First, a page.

Thursday, November 18, 2010

The Dream of Europe

As central bankers huddle in Dublin, trying to "stave off an Irish debt crisis," as the Times put it yesterday, I ponder the ongoing project of European integration. I find it very interesting that across the political spectrum only a few cranks and bond speculators are advocating what many economists think is the obvious solution for Greece, Ireland, Portugal, and Spain: withdrawal from the Eurozone. The experiment in having one currency controlled by one central bank across sixteen countries with quite different economies and political systems is not going smoothly. As long as the European economy was growing, the problems were masked, but the financial crisis and the recession have shown how potentially destructive it is for a cumbersome debating club of governments to try to run an economy. Over the next decade Europeans are likely to pay a stiff price for political integration, paid in foregone economic growth and higher taxes.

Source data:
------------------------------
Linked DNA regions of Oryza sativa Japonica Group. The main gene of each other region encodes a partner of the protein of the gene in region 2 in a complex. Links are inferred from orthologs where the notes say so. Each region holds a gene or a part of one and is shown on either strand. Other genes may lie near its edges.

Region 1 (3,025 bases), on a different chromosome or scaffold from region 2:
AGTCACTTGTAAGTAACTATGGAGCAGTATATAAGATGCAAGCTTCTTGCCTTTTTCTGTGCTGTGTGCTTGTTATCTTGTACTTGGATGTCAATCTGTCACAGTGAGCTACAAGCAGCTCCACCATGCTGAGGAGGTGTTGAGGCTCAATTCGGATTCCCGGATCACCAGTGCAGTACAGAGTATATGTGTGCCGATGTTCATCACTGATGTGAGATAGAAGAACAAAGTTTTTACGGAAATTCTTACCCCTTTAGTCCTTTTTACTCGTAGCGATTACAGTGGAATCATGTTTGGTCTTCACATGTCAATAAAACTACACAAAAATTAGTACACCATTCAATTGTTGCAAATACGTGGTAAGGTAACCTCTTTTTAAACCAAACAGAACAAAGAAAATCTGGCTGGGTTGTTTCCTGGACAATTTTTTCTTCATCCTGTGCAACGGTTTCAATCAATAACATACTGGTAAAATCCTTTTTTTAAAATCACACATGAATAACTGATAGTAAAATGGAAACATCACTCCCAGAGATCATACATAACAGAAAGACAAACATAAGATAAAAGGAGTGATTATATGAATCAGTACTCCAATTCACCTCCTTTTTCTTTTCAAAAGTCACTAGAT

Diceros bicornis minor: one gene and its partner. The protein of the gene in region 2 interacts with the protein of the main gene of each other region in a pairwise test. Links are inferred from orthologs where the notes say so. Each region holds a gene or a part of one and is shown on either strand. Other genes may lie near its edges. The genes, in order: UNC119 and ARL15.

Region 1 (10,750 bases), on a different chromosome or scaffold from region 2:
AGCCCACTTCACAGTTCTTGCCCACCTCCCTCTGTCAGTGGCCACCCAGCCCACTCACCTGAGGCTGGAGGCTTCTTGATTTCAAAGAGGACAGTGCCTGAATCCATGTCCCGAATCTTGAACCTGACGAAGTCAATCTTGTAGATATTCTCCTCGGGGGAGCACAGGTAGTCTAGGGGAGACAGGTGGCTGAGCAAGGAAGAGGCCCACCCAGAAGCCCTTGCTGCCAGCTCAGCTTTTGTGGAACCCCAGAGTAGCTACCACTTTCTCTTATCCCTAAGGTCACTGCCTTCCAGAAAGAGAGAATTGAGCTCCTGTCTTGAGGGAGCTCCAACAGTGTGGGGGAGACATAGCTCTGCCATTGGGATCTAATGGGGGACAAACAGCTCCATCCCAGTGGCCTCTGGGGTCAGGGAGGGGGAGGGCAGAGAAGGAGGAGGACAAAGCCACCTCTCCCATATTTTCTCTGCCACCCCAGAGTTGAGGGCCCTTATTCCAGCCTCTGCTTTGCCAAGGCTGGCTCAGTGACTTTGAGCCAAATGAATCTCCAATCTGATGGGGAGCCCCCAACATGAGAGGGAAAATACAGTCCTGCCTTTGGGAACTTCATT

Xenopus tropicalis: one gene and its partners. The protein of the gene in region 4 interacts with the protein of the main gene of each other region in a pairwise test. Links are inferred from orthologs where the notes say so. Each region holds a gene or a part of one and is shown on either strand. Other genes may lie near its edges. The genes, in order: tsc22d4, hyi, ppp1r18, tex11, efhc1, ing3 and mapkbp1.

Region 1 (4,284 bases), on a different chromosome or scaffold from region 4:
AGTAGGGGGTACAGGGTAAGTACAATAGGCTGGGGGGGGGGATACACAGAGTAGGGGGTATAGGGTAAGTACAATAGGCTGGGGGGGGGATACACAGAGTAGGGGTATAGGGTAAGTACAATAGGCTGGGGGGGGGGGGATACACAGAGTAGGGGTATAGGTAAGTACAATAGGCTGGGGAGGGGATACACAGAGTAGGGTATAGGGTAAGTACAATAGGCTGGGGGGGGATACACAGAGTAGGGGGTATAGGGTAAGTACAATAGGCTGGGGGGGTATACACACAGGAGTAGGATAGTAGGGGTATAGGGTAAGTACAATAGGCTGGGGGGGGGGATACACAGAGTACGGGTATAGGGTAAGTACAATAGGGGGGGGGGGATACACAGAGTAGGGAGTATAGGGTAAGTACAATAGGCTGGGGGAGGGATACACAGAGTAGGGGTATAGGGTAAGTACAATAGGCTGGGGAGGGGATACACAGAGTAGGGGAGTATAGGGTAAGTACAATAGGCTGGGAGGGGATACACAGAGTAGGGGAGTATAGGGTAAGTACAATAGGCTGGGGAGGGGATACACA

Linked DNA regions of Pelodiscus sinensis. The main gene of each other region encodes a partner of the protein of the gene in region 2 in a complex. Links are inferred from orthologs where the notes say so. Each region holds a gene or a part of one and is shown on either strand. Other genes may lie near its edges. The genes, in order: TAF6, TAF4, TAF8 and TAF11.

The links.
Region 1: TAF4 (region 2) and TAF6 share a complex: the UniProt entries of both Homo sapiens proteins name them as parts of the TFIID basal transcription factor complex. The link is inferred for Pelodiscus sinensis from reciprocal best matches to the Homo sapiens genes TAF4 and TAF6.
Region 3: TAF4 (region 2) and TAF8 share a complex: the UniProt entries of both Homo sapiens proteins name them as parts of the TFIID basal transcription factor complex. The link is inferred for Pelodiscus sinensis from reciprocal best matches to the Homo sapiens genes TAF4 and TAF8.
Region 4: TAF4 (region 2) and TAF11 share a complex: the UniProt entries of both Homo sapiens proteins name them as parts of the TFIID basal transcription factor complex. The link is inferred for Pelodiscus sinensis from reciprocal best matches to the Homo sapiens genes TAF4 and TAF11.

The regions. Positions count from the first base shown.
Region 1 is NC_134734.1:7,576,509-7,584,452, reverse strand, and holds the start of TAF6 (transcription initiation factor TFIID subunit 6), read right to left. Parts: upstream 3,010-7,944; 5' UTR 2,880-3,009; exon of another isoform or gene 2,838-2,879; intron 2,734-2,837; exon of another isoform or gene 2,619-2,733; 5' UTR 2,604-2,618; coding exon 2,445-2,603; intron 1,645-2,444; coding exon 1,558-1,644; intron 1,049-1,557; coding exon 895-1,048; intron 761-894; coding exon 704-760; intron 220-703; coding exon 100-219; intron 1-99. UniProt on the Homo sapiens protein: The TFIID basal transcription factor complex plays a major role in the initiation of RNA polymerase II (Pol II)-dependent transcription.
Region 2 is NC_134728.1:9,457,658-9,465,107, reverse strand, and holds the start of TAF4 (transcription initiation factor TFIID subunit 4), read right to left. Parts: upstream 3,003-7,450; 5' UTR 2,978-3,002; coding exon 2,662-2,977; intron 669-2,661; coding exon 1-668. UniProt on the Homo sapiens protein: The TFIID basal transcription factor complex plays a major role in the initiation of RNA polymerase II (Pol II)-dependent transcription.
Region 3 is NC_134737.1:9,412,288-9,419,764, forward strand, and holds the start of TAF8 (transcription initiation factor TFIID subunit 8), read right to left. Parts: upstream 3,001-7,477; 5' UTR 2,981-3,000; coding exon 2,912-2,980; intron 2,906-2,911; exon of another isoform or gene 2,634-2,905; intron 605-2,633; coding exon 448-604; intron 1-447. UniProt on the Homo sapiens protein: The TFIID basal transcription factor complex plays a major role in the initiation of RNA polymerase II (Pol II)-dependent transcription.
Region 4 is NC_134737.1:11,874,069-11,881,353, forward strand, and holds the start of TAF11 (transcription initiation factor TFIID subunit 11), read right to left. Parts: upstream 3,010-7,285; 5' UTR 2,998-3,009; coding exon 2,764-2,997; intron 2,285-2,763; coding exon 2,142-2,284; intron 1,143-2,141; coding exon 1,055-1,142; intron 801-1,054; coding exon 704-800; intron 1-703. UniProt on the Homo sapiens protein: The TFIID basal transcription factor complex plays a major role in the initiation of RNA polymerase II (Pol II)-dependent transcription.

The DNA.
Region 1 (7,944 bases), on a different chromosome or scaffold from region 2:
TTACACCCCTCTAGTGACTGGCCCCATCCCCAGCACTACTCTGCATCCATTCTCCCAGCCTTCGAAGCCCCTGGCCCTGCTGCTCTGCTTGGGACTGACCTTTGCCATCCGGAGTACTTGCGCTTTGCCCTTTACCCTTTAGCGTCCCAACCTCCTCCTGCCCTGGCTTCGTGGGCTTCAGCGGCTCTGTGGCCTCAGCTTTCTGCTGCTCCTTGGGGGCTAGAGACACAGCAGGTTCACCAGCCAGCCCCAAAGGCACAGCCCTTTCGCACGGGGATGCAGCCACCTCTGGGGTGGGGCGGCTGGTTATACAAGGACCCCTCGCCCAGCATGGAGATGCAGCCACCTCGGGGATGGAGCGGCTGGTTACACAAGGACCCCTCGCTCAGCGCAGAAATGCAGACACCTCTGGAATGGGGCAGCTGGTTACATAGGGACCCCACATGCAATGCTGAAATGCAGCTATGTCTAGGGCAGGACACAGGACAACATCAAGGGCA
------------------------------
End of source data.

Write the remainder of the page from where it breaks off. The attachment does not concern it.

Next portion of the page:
So far as I can tell, most Europeans are ok with this. The citizens of Greece and Ireland seem to place more blame for the situation on their own national governments than on the EU or its German bankers. There have been demonstrations against fiscal policy from Greece to Liverpool, but I have not noted any signs advocating withdrawal from the EU or demanding a looser monetary policy in Frankfurt.

This tells me that most Europeans believe in a European future. They may be suspicious of bureaucrats in Brussels, but only in the way that Americans are suspicious of bureaucrats in Washington. People are committed to increasing union as the way of the future, and they really don't want to go back to changing currency all the time. The bankers and finance ministers working on the crisis don't talk about interest rates or growth rates or bank failures, they say things like "the union is fighting for survival." And they seem to mean it; the don't consider that breaking up the Eurozone is an option, because that would mean the failure of the political project to which they have devoted their whole careers. There is, so far as I can see, no competing vision for the European future, or the Dutch or German or Greek future. People support the EU because they don't know what else they would do. Whatever the economic cost, people will stay with the vision they have rather than live without one.

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